Government proposals on devolution of justice will create justified

Alliance Party Leader David Ford has expressed disgust at recent media speculation that the Secretary of State is about to table legislation to enable him to assume enabling powers regarding the transfer of policing and criminal justice, in the absence of any discussions among local parties. Notably, the Government seems set to act in a manner at odds with their own commitments given in the December 2004 Comprehensive Agreement. This will create apprehension among a large section of the community and will further hinder the political process.

David Ford stated: “At issue here is how we give local politicians power over policing and justice policy to make these directly accountable to the electorate, without creating apprehension across the community. Anyone with any grasp of reality knows this can only be done by placing policing within a power-sharing Executive operating on the basis of collective responsibility.”

The timing of any movement on the devolution of policing and criminal justice is yet another issue which could seriously undermine the political process. But yet again the Government has changed its position and seems set to ignore reality.

In the now defunct comprehensive agreement from December 2004, the Government envisaged that such a move would only occur after discussions, and by implication agreement had been found among the local parties on the modalities for any such devolution. The timing of any transfer of powers would require Assembly support to ensure cross-community support as far as possible.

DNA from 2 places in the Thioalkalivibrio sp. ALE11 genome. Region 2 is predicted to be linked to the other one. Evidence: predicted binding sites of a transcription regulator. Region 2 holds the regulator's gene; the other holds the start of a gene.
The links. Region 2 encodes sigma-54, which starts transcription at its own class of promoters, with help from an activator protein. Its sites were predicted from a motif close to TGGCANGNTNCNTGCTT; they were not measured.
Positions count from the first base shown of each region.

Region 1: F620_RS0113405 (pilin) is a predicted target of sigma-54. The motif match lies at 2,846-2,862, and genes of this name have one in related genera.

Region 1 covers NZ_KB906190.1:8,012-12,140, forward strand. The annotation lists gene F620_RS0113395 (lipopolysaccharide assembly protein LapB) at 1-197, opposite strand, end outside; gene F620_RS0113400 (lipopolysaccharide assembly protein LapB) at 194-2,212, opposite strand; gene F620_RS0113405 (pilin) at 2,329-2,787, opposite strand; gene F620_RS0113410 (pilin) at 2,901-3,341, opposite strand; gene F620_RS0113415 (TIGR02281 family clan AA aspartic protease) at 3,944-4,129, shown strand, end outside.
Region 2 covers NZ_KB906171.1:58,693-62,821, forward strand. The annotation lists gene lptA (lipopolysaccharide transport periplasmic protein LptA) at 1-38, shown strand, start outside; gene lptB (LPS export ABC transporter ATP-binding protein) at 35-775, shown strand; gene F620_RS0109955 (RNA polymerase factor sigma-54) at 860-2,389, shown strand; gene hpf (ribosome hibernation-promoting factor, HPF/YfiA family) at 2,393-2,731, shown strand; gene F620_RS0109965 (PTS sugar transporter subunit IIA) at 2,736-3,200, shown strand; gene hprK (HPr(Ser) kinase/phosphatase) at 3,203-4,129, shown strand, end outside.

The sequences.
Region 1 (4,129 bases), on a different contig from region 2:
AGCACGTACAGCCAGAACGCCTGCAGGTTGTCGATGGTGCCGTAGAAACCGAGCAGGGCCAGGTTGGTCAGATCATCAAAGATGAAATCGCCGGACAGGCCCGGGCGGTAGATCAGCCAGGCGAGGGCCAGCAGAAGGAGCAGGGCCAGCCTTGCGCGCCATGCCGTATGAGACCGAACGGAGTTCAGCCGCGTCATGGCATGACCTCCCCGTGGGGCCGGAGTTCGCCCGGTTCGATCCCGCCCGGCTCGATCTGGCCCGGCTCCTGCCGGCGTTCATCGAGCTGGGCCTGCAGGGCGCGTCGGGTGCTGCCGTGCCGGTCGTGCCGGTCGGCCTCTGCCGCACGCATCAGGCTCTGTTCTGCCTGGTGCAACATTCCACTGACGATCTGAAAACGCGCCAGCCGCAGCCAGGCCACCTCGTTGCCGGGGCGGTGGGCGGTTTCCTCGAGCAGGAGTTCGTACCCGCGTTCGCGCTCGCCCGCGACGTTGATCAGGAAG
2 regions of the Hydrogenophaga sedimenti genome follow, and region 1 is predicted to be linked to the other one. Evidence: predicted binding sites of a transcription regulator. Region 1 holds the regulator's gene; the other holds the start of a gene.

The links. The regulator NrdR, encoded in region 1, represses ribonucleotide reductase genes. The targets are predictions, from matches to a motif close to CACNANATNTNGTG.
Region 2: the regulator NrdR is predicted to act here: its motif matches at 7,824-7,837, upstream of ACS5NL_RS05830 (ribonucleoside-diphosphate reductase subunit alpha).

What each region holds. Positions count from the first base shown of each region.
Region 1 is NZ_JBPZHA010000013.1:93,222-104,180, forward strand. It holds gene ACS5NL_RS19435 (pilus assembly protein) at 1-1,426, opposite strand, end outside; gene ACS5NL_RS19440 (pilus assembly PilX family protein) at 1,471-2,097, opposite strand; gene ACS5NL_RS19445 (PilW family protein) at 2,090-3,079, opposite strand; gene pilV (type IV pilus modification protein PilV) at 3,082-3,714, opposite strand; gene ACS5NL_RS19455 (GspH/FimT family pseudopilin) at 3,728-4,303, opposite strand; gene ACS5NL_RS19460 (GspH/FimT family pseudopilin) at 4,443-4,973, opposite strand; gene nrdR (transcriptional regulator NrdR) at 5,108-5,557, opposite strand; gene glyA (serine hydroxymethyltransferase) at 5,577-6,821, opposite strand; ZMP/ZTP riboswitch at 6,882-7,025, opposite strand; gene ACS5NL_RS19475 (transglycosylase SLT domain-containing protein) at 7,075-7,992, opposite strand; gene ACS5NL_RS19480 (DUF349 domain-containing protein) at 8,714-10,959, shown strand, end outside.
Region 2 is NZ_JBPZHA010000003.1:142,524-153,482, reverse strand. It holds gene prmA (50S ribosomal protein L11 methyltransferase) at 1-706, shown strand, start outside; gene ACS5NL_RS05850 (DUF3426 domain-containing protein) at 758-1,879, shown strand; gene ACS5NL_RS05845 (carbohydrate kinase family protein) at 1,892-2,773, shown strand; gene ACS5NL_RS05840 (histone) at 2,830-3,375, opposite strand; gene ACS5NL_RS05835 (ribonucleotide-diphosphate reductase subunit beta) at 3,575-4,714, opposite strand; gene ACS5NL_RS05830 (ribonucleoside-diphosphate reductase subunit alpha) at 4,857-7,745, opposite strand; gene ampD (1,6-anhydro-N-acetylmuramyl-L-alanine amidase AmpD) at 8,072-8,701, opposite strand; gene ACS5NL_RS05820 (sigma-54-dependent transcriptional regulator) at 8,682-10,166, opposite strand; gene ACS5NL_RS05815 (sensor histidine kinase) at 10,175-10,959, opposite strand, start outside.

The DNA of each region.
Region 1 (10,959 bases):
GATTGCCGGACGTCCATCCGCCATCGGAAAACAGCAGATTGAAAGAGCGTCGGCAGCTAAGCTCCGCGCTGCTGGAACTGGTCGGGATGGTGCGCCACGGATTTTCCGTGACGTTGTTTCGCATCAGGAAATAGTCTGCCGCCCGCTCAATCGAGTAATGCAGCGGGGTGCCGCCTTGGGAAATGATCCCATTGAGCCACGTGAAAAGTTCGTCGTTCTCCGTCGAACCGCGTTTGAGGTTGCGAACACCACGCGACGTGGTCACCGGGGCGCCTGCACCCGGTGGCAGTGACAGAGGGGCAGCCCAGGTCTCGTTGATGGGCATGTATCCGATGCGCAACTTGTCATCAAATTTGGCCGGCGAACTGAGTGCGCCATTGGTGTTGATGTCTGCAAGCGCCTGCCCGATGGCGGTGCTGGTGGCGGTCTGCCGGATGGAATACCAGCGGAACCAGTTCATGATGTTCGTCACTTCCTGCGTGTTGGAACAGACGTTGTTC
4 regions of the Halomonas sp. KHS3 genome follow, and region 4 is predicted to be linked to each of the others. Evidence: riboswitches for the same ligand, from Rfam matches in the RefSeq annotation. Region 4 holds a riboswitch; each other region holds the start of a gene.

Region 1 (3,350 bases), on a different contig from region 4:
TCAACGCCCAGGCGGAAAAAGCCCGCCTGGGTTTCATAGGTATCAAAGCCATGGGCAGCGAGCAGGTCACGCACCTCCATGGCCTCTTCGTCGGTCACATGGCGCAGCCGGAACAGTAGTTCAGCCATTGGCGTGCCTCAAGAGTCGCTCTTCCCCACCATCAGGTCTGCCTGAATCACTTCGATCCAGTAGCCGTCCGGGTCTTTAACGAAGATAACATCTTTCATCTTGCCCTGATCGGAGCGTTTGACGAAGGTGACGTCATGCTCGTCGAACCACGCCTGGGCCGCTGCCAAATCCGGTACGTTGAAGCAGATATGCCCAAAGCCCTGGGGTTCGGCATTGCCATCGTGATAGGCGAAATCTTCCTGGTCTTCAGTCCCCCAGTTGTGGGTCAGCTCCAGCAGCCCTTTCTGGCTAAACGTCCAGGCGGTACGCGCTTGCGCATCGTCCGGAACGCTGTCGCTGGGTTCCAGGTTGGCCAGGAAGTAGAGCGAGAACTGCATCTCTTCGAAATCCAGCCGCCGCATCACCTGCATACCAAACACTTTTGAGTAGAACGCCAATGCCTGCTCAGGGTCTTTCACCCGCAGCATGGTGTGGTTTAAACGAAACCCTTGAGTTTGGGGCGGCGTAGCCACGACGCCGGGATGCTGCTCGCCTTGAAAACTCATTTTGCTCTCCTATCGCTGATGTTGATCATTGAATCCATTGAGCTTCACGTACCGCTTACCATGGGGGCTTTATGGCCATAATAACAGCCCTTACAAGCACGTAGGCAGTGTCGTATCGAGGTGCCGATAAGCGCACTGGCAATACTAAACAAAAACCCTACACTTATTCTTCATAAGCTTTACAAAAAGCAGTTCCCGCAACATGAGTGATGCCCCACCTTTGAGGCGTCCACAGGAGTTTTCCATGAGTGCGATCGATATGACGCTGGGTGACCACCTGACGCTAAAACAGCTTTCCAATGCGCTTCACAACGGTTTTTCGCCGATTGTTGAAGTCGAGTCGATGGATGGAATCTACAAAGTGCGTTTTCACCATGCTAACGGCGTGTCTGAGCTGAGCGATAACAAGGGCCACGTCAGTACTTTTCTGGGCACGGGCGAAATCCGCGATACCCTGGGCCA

It now seems that the Government wish to move in advance even of discussions among the parties, never mind re-establishment of the Assembly itself. Such behaviour fits into the recent pattern of developments taking place on a bilateral basis between the UK Government and the Republican Movement, sidelining the democratic parties in Northern Ireland.

At present all four Government proposals either give unfettered power to one minister, or provide for a deadlock between two Ministers. Any suggestions of giving either the DUP or Sinn Fein complete control over policing or justice is simply going to raise justified fears among a large section of the community. This is what will happen in a balkanised Executive without proper measures of accountability.

Given that none of the models so far set out for the devolution of these powers is either desirable or workable, the Government would be better off placing its energies into discussions with all the parties including, for a change, those with a genuine understanding of and commitment to democracy.


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